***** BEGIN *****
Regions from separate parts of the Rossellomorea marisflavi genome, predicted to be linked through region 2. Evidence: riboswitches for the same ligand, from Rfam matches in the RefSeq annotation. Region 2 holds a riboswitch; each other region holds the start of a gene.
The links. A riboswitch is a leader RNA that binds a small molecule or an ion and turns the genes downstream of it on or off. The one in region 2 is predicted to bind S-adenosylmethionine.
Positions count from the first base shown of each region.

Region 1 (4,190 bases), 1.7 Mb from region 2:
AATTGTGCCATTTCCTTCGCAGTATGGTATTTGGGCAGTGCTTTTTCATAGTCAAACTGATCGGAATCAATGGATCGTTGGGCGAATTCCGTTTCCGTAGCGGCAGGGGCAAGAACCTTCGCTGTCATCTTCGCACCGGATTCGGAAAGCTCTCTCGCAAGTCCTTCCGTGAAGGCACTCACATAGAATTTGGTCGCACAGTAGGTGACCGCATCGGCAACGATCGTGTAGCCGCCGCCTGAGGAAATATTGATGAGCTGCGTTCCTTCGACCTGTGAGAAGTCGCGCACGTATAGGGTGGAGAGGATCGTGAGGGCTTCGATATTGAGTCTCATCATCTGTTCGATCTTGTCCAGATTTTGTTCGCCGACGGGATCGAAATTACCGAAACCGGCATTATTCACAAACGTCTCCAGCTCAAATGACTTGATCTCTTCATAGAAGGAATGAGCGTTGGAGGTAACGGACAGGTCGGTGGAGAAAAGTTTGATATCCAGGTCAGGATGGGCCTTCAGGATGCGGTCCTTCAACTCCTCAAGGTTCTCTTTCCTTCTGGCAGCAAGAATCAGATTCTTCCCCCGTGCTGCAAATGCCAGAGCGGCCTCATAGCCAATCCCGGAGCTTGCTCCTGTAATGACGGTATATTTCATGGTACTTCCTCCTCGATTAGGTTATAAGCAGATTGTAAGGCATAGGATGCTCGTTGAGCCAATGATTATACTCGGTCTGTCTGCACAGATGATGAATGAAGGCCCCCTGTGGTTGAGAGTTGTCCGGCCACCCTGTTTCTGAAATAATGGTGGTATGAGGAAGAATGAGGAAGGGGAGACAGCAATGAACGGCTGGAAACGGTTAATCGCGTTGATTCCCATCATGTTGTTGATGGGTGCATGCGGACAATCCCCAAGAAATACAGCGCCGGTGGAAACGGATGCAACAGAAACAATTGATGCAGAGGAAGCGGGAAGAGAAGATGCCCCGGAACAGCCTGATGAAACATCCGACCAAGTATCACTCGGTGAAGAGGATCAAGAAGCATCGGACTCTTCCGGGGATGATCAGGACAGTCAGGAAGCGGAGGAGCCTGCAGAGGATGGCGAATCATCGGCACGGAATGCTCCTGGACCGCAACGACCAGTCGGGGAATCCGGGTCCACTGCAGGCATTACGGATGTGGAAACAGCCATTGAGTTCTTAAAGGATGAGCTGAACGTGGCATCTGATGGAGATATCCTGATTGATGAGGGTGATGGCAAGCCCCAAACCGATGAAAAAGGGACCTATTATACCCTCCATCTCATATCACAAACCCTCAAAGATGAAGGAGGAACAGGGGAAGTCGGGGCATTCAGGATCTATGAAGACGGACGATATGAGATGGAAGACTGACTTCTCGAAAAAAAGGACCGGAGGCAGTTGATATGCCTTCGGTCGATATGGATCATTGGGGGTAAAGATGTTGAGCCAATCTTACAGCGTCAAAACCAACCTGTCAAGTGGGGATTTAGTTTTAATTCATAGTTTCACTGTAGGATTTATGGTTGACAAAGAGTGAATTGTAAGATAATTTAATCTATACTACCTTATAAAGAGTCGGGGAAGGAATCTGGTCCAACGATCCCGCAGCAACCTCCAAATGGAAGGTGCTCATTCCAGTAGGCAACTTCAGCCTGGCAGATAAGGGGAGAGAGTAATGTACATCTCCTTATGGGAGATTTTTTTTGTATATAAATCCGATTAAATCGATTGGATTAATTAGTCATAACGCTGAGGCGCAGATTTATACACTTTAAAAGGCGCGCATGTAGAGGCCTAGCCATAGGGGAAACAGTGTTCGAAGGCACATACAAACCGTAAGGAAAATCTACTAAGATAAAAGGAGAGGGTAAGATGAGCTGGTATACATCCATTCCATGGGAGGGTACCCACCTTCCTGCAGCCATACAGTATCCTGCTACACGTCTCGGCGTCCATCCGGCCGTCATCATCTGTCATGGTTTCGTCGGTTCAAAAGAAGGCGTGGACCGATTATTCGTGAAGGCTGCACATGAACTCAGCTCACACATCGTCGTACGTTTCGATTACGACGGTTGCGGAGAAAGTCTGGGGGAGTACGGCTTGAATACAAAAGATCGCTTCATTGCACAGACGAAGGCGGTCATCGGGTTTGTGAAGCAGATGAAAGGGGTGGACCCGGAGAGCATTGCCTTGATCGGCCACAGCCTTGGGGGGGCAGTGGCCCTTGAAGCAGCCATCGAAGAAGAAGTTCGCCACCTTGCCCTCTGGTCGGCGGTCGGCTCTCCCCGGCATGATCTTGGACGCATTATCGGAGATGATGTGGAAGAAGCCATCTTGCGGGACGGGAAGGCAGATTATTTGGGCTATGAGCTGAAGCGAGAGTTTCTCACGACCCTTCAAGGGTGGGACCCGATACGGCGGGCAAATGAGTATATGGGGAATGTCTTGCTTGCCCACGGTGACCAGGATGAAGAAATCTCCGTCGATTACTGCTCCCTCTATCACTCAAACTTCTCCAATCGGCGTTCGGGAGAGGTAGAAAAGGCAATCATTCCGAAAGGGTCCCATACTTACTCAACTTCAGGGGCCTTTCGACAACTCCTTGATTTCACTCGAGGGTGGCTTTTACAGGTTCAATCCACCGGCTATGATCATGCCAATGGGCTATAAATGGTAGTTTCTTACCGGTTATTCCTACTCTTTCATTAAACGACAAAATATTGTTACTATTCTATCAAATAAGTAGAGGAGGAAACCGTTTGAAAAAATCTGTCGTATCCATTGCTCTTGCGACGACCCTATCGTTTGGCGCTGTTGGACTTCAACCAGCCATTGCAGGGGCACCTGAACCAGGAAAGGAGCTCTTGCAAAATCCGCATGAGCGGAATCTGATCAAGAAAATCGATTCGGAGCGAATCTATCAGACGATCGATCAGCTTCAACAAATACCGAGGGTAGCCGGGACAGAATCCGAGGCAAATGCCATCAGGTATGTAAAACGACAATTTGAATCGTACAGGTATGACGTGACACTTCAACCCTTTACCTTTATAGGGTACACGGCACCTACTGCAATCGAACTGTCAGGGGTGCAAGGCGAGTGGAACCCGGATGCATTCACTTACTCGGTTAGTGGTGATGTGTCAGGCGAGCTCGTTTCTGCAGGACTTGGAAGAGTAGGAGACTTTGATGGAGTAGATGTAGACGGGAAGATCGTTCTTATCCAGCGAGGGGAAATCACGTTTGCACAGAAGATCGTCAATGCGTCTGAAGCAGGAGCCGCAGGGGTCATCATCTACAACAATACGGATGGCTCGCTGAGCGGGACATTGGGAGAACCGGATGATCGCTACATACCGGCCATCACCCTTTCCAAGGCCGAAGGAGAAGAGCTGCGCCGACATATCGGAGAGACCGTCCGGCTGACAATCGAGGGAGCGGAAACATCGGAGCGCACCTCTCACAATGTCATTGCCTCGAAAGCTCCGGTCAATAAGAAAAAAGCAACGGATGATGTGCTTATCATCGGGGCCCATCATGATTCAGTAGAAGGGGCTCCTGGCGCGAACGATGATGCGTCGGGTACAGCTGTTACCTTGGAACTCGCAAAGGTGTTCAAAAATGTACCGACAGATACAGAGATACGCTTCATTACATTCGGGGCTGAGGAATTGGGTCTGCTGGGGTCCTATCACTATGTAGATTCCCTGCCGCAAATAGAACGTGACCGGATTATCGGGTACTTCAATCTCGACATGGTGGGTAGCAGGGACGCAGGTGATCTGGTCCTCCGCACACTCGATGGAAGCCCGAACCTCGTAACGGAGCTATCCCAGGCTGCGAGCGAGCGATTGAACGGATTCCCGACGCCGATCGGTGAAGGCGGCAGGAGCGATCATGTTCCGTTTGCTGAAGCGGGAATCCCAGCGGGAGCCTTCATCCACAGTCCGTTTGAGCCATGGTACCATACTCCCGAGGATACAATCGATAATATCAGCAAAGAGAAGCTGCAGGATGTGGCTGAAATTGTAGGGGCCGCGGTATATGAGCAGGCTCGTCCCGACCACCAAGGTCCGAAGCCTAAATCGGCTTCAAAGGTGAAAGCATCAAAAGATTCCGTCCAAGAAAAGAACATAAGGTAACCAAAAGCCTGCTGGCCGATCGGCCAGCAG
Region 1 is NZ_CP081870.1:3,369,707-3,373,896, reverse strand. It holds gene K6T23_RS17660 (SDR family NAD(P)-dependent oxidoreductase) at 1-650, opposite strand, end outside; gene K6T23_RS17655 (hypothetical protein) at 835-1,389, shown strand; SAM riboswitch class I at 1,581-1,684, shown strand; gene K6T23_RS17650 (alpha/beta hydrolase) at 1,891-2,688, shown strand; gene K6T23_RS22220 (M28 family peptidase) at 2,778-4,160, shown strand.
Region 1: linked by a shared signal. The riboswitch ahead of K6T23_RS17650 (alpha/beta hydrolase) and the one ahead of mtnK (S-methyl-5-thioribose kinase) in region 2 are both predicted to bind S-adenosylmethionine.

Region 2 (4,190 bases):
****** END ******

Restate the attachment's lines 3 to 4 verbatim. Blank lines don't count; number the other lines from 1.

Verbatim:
Positions count from the first base shown of each region.

Region 1 (4,190 bases), 1.7 Mb from region 2: